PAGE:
It all started with the Supermoon.
Or maybe it started with a free Saturday evening, or a glass of good red wine, or with the tectonic plate movements that make Mt Coot-tha a slightly more confusing piece of topography than you might think. Or maybe it started with a little pulsing foetus in a feline womb. Beginnings are notoriously tricky.
But it definitely started with the Supermoon.
It was a free Saturday evening a medium-length walk from Mt Coot-tha, and a glass of good red wine was being sipped in the company of a chicken kiev. Two glasses, in fact – one by me, one by Rachael. Two chicken kievs also. As a chef, I am limited, but I am not ungenerous. And Rachael mentioned the Supermoon.
The Supermoon is when the full moon is the full moon but more full and more moon. 30% brighter, apparently, as a result of being closer to the earth than any time in the last eight years. Once news of this had been let slip, it became clear that our Saturday evening wasn’t so free after all. There was a moon to be seen! We dashed from the house with barely a pause to eat three scoops of coffee creme ice-cream and another small glass of wine. There was a Withnail And I derring-do about it. Where to go, where to go, to see the moon? How about closer to the sky?
So up we dashed, up towards nearby Mt Coot-tha, from where all of Brisbane may be surveyed on a clear night. A clear night this was not, though the Supermoon’s presence could be felt. It suffused the clouds with argent light. My semi-regular path to the “mountain”-top involves a while on hilly but well-lit roads, followed by a descent then large ascent along a forested path. The road part went fine, but when we got to the path it was just too pathy. this is Queensland, home of snakes and spiders and drop-bears and things that go bump in the night. So we continued on in hope of a clearer route to the top of the road. Though a dead end, this did feature another path branching off to the right. It was a little broader than the first, the home of a little more moonlight. We went in.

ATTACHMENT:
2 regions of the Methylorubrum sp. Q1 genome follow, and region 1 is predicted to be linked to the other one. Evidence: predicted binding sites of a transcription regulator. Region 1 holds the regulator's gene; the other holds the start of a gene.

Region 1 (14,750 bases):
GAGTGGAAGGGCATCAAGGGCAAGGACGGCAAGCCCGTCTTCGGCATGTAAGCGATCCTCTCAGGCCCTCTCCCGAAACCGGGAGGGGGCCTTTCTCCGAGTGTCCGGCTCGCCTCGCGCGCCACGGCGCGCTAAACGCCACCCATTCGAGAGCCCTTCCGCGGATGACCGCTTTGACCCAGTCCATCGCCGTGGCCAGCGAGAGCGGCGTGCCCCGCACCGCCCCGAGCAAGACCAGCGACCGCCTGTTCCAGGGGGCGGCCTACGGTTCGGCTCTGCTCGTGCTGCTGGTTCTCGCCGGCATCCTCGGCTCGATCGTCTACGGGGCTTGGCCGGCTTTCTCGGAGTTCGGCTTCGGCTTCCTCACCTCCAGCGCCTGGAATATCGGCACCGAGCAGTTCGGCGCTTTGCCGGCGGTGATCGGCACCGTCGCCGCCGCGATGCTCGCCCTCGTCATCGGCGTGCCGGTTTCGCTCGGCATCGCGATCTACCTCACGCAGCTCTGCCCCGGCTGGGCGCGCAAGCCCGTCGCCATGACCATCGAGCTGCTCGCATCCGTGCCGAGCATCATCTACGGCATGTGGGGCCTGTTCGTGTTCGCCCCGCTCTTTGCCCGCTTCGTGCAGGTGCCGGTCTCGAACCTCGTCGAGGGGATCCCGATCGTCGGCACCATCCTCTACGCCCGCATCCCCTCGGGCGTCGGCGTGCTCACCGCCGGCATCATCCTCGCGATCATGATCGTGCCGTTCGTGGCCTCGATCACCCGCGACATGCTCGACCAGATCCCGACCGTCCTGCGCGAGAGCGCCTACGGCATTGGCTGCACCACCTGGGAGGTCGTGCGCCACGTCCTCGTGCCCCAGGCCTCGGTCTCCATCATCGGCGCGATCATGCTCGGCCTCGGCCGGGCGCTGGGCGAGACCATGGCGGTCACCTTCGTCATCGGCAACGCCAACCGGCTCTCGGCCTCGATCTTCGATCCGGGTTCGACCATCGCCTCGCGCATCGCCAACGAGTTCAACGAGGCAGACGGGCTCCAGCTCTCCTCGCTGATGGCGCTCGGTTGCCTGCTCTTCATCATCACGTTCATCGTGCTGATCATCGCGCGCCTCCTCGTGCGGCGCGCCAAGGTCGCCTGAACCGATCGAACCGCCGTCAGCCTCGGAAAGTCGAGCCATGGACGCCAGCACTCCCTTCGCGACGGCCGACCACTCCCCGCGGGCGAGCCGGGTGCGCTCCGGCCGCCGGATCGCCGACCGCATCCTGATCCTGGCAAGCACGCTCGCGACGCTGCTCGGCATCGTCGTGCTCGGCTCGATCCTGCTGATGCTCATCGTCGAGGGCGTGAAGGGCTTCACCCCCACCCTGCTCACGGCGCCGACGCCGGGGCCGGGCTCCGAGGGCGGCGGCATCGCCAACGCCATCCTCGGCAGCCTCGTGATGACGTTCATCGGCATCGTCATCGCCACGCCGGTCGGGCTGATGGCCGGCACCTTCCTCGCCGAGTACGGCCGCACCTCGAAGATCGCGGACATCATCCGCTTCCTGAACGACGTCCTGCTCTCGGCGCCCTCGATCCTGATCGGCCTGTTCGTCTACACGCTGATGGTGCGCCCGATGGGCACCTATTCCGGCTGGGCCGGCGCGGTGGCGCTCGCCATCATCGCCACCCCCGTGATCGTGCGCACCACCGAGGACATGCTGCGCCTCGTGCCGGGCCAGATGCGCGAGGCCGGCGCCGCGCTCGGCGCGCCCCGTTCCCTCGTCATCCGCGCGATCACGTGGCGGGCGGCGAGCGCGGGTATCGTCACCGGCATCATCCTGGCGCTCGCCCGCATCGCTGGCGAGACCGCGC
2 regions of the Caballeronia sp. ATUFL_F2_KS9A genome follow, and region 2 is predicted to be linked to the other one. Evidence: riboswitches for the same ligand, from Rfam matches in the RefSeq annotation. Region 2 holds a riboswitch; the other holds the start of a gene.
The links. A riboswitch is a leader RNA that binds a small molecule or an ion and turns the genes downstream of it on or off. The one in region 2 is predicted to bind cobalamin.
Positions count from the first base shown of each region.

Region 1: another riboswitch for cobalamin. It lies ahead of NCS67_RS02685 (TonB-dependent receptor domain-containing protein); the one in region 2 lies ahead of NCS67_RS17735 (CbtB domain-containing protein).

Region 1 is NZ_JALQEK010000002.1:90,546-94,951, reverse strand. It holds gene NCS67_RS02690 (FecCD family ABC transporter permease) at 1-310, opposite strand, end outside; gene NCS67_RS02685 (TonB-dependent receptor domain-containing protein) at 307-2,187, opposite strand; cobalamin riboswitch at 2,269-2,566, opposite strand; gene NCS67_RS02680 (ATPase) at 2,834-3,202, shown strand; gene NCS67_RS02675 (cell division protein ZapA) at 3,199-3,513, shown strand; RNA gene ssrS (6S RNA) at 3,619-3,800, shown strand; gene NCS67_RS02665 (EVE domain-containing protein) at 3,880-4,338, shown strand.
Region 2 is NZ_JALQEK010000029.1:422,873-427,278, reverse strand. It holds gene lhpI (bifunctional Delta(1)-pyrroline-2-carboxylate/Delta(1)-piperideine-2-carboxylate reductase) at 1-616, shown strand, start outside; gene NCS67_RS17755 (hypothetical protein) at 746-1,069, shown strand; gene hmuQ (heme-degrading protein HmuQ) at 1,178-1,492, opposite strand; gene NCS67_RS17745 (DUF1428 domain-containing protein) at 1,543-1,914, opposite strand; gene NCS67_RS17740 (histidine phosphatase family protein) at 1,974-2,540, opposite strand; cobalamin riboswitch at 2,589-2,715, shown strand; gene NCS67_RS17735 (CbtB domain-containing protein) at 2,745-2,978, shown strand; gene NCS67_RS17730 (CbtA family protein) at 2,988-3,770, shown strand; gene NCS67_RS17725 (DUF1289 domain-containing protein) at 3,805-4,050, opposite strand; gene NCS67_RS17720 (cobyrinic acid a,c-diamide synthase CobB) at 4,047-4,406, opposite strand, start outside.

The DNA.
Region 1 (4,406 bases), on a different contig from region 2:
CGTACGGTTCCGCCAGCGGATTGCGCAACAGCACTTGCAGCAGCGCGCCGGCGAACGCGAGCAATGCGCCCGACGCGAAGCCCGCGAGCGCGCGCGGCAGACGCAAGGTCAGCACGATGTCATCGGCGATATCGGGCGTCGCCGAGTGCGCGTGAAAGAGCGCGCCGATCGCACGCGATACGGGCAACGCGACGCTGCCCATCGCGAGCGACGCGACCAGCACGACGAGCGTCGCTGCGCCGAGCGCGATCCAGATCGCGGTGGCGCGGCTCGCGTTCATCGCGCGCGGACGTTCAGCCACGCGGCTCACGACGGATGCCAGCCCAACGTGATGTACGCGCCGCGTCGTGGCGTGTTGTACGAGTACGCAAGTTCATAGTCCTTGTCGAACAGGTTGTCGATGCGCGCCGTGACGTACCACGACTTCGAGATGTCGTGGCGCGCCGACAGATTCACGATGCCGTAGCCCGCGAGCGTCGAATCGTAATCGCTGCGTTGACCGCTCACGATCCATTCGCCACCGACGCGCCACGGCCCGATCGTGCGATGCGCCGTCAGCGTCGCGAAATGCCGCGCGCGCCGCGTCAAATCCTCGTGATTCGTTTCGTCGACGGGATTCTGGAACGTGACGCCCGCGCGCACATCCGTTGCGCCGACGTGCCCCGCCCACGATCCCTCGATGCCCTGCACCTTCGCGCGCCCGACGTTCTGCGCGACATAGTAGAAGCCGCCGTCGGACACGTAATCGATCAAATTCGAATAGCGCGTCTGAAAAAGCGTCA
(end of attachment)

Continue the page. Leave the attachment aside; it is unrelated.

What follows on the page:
It was magical. Silver mist, tall thin gum trees, the chirp of crickets and the rustle of unknown creatures. Deepwoods, witchwoods, fog-laced forests.
When we reached the top of the path, I, as the local (in terms of residence, not nationality) found myself delegated the decision. Which way to go? I plumped, against my initial instinct, for right. This may have been very wrong, for over the next several decades we found ourselves walking along beatuiful, deserted and roads which were utterly enchanting and were blatantly nowhere near the summit of Coot-tha.
Eventually – and I do mean eventually, and also adventurely – lights appeared, in front and above. We hastened forwards. The summit features a cafe and bust-stop, and would certainly be lit. Our pinnacle at last! We sprinted forwards with dash and vigour and a dash of vinegar. We saw a massive poster with three smiling newscasters exhorting us to TRUST NINE NEWS. A huge Eiffel Tower of an aerial stretched away into the night and the mist above us. We had found, not the summit, but the broadcast centre for Channel Nine.
A little while later we found the summit again! Dashed forwards again! Saw the huge poster – more newscasters this time – and aerial again. This one was Channel Seven.